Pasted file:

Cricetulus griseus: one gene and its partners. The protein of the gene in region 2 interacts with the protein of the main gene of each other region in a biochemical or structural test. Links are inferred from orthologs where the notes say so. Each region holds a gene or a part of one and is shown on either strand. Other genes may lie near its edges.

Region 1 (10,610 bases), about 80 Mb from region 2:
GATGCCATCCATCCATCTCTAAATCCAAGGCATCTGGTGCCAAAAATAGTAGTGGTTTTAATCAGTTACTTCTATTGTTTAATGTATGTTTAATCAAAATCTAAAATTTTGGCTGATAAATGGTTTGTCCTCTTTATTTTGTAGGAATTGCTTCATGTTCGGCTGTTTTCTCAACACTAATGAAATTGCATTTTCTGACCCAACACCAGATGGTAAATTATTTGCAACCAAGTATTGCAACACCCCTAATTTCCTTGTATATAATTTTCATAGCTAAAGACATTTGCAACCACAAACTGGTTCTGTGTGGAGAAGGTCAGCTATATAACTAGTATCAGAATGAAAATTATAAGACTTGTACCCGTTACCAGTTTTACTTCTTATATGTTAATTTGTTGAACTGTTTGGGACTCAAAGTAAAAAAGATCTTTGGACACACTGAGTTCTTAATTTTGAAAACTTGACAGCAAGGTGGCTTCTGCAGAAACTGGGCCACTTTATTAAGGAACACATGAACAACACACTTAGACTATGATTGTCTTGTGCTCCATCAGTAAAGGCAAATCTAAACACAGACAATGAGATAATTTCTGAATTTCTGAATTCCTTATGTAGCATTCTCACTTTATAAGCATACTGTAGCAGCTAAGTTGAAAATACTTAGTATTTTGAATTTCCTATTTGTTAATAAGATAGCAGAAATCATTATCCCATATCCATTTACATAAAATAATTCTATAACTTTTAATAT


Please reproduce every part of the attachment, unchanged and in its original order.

Cricetulus griseus: one gene and its partners. The protein of the gene in region 2 interacts with the protein of the main gene of each other region in a biochemical or structural test. Links are inferred from orthologs where the notes say so. Each region holds a gene or a part of one and is shown on either strand. Other genes may lie near its edges.

Region 1 (10,610 bases), about 80 Mb from region 2:
GATGCCATCCATCCATCTCTAAATCCAAGGCATCTGGTGCCAAAAATAGTAGTGGTTTTAATCAGTTACTTCTATTGTTTAATGTATGTTTAATCAAAATCTAAAATTTTGGCTGATAAATGGTTTGTCCTCTTTATTTTGTAGGAATTGCTTCATGTTCGGCTGTTTTCTCAACACTAATGAAATTGCATTTTCTGACCCAACACCAGATGGTAAATTATTTGCAACCAAGTATTGCAACACCCCTAATTTCCTTGTATATAATTTTCATAGCTAAAGACATTTGCAACCACAAACTGGTTCTGTGTGGAGAAGGTCAGCTATATAACTAGTATCAGAATGAAAATTATAAGACTTGTACCCGTTACCAGTTTTACTTCTTATATGTTAATTTGTTGAACTGTTTGGGACTCAAAGTAAAAAAGATCTTTGGACACACTGAGTTCTTAATTTTGAAAACTTGACAGCAAGGTGGCTTCTGCAGAAACTGGGCCACTTTATTAAGGAACACATGAACAACACACTTAGACTATGATTGTCTTGTGCTCCATCAGTAAAGGCAAATCTAAACACAGACAATGAGATAATTTCTGAATTTCTGAATTCCTTATGTAGCATTCTCACTTTATAAGCATACTGTAGCAGCTAAGTTGAAAATACTTAGTATTTTGAATTTCCTATTTGTTAATAAGATAGCAGAAATCATTATCCCATATCCATTTACATAAAATAATTCTATAACTTTTAATAT